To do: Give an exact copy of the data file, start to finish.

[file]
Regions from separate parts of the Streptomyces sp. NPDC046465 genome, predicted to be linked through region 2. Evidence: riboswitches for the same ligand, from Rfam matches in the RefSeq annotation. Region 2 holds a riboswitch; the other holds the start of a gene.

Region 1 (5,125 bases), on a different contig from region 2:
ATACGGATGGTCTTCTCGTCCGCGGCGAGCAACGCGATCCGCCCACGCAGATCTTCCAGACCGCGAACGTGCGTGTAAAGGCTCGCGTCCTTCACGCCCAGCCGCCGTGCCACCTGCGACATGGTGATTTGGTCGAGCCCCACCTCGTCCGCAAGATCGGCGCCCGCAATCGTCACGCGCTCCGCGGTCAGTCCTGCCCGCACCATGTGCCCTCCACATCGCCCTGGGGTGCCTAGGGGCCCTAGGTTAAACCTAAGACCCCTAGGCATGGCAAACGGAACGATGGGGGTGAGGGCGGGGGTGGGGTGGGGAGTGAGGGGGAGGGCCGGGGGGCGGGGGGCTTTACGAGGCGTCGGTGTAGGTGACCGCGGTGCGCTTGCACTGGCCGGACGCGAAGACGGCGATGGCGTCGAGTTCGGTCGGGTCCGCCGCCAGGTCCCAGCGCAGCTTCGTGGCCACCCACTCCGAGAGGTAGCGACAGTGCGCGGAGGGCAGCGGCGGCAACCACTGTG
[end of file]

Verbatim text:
Regions from separate parts of the Streptomyces sp. NPDC046465 genome, predicted to be linked through region 2. Evidence: riboswitches for the same ligand, from Rfam matches in the RefSeq annotation. Region 2 holds a riboswitch; the other holds the start of a gene.

Region 1 (5,125 bases), on a different contig from region 2:
ATACGGATGGTCTTCTCGTCCGCGGCGAGCAACGCGATCCGCCCACGCAGATCTTCCAGACCGCGAACGTGCGTGTAAAGGCTCGCGTCCTTCACGCCCAGCCGCCGTGCCACCTGCGACATGGTGATTTGGTCGAGCCCCACCTCGTCCGCAAGATCGGCGCCCGCAATCGTCACGCGCTCCGCGGTCAGTCCTGCCCGCACCATGTGCCCTCCACATCGCCCTGGGGTGCCTAGGGGCCCTAGGTTAAACCTAAGACCCCTAGGCATGGCAAACGGAACGATGGGGGTGAGGGCGGGGGTGGGGTGGGGAGTGAGGGGGAGGGCCGGGGGGCGGGGGGCTTTACGAGGCGTCGGTGTAGGTGACCGCGGTGCGCTTGCACTGGCCGGACGCGAAGACGGCGATGGCGTCGAGTTCGGTCGGGTCCGCCGCCAGGTCCCAGCGCAGCTTCGTGGCCACCCACTCCGAGAGGTAGCGACAGTGCGCGGAGGGCAGCGGCGGCAACCACTGTG